The institution-shattering forces unleashed by the French Revolution were successfully refocused upon Europe by Napoleon. The French tide swept over the continent, and even across the Mediterranean, leaving the remnants of many ancien regimes refashioned in its wake. The responses to France’s reassertion of cultural preeminence varied from uncritical enthusiasm to repugnance, and from nuanced appreciation to the love-hate affair the Russian aristocracy carried on for the next century. Napoleon invaded Egypt yet crafted enlightened policy sympathetic to Islam, resurrected Roman civil law, inspired Beethoven, challenged Goethe and Tolstoy to think again, and bankrolled a return to grandeur in the fine arts. Only the British successfully resisted both his armies and his cultural influence.
Moderator: Roger Hahn, Emeritus Professor, Graduate School, UC Berkeley
Friday, April 17, 2009
8 pm to 10:15 pm
Napoleon — the Grandeur Restored
Keynote Address by Steven Englund (Ecole des Hautes Etudes en Sciences Sociales and American University of Paris [now part of New York University])
Napoleon the man, Napoleon the general, and Napoleon the Emperor; what elements led to the election and rise to power of the 27-year-old minor Italian nobleman? Napoleon provided the promise of glory for the French following the horrors of the revolution, but many additional factors influenced his ability to mesmerize the world.
Napoleon and the Visual Arts
Michael Marrinan (Stanford University)
Napoleon spent lavishly on the arts of all media: from grand-scale projects of architecture to finely-wrought personal objects; from wall-sized paintings to books and prints; from monumental sculptures to porcelains of extreme elegance. Across this broad spectrum of patronage, no single style can be called emblematic of the Empire. How could it? Napoleon emerged from the ruins of the First Republic to erect a government of social and political elites that mirrored the hierarchies of the old monarchy without renouncing completely the achievements of the Great Revolution. Artists were asked for imagery and symbols to legitimate Napoleonic rule as both a break from the past and an extension of it. Thus, the Emperor’s coronation invoked Charlemagne as historical pedigree to bypass conveniently the line of kings ousted by the Revolution. Public works of classical allusion figured Paris as the new Rome and center of a new Empire. By contrast, history painters were encouraged to break with the Academy’s preference for antiquity by commissioning pictures of contemporary events in modern dress. Sculptors exchanged heroic nudes for military heroes in uniform. Designers of interiors, furnishings, and objects for Napoleon did not eschew the craft and elegance of pre-Revolutionary aristocratic culture, but reshaped them with a functional sobriety in tune with the Emperor’s rationalist pragmatism. A survey of the arts under Napoleon will demonstrate that aesthetic productions of the Empire mirror the myriad political contradictions of their patron.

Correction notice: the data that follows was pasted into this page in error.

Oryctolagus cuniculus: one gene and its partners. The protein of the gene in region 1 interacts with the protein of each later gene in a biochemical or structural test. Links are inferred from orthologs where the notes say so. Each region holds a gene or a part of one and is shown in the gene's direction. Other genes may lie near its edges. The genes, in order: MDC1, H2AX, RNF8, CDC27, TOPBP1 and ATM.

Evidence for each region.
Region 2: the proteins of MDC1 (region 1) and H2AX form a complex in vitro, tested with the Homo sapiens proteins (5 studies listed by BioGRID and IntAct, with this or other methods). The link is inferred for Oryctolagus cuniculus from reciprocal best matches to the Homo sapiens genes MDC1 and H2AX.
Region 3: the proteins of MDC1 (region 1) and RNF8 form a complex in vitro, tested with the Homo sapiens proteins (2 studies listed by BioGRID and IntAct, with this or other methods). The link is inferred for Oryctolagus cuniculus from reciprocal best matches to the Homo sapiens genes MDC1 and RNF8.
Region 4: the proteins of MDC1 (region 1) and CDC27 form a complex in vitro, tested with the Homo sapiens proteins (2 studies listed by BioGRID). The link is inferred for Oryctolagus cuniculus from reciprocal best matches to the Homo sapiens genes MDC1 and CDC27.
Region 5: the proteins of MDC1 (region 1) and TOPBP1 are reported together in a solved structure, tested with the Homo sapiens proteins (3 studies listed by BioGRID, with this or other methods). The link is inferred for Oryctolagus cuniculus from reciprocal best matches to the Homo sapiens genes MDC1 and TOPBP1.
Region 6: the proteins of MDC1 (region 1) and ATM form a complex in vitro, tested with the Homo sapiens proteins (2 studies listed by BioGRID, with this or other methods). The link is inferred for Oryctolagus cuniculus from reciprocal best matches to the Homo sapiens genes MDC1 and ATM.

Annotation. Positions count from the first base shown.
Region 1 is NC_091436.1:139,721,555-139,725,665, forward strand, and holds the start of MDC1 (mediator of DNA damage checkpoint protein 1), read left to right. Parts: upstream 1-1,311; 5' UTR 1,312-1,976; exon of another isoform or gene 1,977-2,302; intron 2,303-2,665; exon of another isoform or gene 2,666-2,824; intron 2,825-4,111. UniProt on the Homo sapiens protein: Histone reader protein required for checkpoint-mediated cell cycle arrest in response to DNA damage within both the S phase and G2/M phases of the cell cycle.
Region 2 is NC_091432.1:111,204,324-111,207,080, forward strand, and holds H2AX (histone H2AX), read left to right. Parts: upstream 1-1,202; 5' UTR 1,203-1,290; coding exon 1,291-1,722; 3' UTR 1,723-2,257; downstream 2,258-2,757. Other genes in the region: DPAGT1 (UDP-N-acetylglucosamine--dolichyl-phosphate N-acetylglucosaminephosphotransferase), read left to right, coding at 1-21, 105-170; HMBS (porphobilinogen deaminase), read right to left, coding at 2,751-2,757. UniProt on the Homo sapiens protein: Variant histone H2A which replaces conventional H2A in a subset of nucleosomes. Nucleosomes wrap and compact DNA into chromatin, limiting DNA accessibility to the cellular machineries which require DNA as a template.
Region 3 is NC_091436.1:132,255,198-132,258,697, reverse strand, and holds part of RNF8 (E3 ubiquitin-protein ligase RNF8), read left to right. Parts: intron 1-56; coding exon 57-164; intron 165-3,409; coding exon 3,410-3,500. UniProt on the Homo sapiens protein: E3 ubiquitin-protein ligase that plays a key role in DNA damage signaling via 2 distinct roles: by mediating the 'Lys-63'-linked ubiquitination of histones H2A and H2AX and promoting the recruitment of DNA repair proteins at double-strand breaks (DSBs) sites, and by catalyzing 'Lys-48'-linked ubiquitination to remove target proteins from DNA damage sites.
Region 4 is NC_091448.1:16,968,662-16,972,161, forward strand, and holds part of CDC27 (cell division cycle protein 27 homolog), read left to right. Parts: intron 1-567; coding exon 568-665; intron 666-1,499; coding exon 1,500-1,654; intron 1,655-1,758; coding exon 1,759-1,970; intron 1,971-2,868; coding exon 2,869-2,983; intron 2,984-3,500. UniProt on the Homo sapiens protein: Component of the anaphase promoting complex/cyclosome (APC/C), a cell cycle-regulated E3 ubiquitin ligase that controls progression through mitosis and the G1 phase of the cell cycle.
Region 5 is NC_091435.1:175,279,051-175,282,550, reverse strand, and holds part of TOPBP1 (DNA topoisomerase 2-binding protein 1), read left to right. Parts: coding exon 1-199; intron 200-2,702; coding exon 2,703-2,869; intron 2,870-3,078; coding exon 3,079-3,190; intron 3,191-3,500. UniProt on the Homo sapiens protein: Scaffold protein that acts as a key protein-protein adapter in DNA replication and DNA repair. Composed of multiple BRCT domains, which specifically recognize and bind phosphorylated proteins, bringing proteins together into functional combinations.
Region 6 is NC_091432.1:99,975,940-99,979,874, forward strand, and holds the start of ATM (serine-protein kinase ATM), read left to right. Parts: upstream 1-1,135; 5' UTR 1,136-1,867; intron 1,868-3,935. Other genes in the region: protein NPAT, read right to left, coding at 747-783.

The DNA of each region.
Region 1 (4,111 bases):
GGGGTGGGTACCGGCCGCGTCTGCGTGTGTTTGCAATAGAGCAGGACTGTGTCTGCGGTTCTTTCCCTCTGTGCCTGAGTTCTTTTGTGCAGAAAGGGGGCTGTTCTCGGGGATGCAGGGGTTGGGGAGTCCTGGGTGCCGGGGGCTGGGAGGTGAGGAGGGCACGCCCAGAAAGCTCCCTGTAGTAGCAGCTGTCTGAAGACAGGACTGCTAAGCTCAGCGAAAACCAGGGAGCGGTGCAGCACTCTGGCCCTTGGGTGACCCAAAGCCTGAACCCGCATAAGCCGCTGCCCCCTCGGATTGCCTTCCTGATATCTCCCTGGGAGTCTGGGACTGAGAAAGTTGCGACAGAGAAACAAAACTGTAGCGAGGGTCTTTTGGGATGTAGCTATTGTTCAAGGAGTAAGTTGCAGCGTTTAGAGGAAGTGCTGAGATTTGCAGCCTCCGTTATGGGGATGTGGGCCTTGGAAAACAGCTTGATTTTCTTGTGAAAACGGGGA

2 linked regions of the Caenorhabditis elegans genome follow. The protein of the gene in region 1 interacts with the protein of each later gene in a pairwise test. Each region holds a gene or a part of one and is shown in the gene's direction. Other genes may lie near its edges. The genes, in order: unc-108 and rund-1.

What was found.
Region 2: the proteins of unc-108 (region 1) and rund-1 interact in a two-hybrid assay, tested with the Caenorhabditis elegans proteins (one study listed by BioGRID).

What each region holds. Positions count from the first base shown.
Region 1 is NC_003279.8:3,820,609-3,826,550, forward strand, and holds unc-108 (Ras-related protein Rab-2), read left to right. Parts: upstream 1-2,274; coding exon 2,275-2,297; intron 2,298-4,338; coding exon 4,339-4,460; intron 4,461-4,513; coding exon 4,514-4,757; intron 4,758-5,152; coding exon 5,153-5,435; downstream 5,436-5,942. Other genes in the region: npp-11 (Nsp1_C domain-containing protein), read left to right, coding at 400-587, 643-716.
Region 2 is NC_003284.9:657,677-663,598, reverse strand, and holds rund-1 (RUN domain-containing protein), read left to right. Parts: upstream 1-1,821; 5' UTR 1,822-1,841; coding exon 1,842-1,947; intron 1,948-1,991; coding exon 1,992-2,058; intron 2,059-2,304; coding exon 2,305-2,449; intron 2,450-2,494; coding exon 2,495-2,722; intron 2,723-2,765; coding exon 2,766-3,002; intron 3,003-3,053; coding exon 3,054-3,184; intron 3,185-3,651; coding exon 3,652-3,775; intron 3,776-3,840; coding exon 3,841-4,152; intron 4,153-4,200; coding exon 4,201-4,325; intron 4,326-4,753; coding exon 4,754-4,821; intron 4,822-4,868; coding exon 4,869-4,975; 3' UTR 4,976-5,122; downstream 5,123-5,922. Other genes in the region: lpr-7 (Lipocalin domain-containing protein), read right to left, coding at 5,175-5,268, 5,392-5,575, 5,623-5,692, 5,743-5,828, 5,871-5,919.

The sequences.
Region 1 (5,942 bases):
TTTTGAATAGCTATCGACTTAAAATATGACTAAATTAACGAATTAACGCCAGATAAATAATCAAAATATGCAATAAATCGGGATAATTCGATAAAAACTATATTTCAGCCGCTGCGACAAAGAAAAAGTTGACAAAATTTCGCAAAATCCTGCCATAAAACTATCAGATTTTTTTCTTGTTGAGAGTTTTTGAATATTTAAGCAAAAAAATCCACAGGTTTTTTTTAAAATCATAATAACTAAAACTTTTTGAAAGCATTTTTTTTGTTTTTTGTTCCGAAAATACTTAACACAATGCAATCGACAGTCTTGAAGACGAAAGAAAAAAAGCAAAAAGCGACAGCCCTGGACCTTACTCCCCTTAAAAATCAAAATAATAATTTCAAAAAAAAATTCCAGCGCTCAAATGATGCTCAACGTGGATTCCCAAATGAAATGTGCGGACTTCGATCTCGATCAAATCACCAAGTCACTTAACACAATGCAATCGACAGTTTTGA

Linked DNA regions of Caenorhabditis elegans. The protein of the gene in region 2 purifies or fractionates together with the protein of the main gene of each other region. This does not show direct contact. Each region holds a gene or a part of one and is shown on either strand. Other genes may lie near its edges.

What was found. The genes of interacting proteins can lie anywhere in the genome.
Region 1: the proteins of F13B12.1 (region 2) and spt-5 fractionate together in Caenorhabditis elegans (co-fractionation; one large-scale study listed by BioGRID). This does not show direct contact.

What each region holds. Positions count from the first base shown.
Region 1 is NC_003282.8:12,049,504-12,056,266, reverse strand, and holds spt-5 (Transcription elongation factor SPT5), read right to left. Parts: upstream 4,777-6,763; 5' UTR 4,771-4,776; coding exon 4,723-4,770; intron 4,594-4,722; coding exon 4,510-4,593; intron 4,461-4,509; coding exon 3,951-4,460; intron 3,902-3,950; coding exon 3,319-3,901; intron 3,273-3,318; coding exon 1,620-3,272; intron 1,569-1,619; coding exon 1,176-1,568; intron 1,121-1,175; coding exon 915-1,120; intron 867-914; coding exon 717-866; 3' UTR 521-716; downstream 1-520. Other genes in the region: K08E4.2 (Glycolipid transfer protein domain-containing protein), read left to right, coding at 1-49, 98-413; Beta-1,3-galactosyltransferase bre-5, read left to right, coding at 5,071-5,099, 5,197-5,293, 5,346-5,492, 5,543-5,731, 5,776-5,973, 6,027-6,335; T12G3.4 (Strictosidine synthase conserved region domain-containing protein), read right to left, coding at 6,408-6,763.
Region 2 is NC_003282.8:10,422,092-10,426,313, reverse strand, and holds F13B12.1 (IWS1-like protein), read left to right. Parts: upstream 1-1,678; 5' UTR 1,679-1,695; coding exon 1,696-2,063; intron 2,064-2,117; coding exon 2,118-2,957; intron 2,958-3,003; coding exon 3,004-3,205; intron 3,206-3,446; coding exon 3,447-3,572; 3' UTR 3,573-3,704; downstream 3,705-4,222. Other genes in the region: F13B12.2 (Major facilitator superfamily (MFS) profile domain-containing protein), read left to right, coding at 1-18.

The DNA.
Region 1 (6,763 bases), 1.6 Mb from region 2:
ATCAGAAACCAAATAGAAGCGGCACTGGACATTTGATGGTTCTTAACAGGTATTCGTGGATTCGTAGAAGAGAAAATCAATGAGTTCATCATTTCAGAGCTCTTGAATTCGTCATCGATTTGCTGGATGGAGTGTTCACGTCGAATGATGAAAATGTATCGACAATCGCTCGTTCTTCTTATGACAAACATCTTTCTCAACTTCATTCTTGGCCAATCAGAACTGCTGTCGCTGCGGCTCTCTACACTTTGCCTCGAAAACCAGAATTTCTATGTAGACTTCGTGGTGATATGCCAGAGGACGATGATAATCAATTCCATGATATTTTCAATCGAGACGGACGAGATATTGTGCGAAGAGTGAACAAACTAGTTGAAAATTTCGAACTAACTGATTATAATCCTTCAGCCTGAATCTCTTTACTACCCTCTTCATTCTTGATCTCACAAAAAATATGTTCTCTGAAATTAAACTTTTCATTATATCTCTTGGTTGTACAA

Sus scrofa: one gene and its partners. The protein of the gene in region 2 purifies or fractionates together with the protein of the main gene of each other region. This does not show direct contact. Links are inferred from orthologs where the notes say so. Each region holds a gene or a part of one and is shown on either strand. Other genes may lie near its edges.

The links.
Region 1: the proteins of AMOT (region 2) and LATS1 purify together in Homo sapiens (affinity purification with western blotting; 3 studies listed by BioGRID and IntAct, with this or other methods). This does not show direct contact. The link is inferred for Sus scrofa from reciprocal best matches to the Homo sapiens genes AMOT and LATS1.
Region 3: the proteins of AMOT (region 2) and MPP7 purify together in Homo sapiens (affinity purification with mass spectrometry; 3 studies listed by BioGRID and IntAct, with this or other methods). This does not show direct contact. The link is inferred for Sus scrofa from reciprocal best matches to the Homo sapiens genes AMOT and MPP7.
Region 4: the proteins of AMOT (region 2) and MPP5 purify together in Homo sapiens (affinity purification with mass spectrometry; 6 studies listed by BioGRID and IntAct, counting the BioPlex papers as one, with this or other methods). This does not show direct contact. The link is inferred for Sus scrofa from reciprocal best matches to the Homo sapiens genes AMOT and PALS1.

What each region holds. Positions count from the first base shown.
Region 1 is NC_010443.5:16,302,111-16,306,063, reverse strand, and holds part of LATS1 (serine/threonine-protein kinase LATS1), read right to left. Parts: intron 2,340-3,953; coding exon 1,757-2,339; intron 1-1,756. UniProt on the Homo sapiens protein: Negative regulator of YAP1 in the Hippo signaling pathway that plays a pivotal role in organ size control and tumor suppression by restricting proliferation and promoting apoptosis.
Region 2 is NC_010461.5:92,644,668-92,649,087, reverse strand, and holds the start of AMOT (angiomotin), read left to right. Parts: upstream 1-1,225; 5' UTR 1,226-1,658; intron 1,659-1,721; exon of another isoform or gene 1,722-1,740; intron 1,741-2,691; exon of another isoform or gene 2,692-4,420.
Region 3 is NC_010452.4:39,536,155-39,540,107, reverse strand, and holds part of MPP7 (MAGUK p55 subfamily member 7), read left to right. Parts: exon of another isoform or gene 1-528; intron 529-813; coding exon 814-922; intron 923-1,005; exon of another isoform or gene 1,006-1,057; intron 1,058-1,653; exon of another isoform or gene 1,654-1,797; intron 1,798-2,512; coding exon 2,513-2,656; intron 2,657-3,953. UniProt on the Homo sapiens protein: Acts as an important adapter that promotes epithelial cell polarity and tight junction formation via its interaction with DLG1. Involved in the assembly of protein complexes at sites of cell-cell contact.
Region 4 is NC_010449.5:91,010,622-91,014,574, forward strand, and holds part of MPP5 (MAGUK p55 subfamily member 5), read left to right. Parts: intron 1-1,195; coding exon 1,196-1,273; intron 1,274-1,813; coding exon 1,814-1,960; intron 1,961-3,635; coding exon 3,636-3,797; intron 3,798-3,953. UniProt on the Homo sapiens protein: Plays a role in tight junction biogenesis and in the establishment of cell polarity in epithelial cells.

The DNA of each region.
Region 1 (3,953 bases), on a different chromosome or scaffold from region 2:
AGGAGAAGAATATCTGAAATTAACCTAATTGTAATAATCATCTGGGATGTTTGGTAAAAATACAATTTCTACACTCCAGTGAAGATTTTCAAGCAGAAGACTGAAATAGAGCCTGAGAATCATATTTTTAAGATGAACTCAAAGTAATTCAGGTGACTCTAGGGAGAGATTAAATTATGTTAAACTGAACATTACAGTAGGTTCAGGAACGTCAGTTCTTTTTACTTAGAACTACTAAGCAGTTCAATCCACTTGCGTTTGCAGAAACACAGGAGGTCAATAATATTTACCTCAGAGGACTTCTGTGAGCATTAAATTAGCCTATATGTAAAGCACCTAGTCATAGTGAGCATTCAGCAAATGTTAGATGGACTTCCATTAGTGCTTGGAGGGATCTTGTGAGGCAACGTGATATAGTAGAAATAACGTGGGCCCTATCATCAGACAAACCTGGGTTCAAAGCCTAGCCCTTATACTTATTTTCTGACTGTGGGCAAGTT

Saturday, April 18, 2009
10:00 am-12 noon and 1:30 pm to 4:00 pm
Napoleon — Napoleonic Code, Administration Highlights
Laurent Mayali (UC Berkeley Law School)
This lecture focuses on the civil law reforms instituted by Napoleon, and the other positive cultural legacies of his short-lived empire.
Tolstoy’s Napoleon: A Dethronement
Luba Golburt (UC Berkeley)
Napoleon was an enigmatic leader, possessed of great charisma and strategic insight. This is precisely the image that the iconoclast Leo Tolstoy consistently undermines throughout his monumental War and Peace. This lecture traces some of the stages of Napoleon’s dethronement in the novel, examining Napoleon the character’s physique, mannerisms, and his mistaken notions of hero-centered adoration.
Ludwig van Beethoven on Napoleon
Pianist Teresa Yu (San Francisco Conservatory)
A performance of Beethoven’s virtuosic “Eroica Variations,” Op. 35, a set of fifteen variations for solo piano dating from 1802, and based on the same theme Beethoven used in the finale of his “Eroica” Symphony (No. 3), composed the following year and originally dedicated to Napoleon. Typical of the groundbreaking composer, he makes important departures from the standard theme-and-variations form, including a masterful fugue as the finale.
Egyptomania or Orientalism?: Painting Napoleon Bonaparte’s Egypt
Juan Cole (University of Michigan)
The painters who, in subsequent decades, took up the themes of Bonaparte’s Egyptian conquest contrasted splendor and squalor, courage and barbarism, science and fanaticism, masculine vigor and feminine languor. In their stereotypes of East and West, and in the ways that they referred back to traditions of depicting the Orient, some used the expedition as a canvass on which to imagine a Middle East that Europe could and should dominate. Others explored the barbarity of Bonaparte’s own military policies, turning the French expedition into a critique of Western militarism. These differences among the painters reflected European struggles over values of peace versus imperialism as the nineteenth century unfolded.
A discussion with questions from the Audience.
Juan Cole, History, U Michigan
Steven Englund, History, Ecole des Hautes Etudes en Sciences
Luba Golburt, Slavic Studies, UC Berkeley
Roger Hahn, History, UC Berkeley
Laurent Mayali, Law, UC Berkeley
Michael Marrinan, Art History, Stanford
Teresa Yu, Dean, Santa Clara University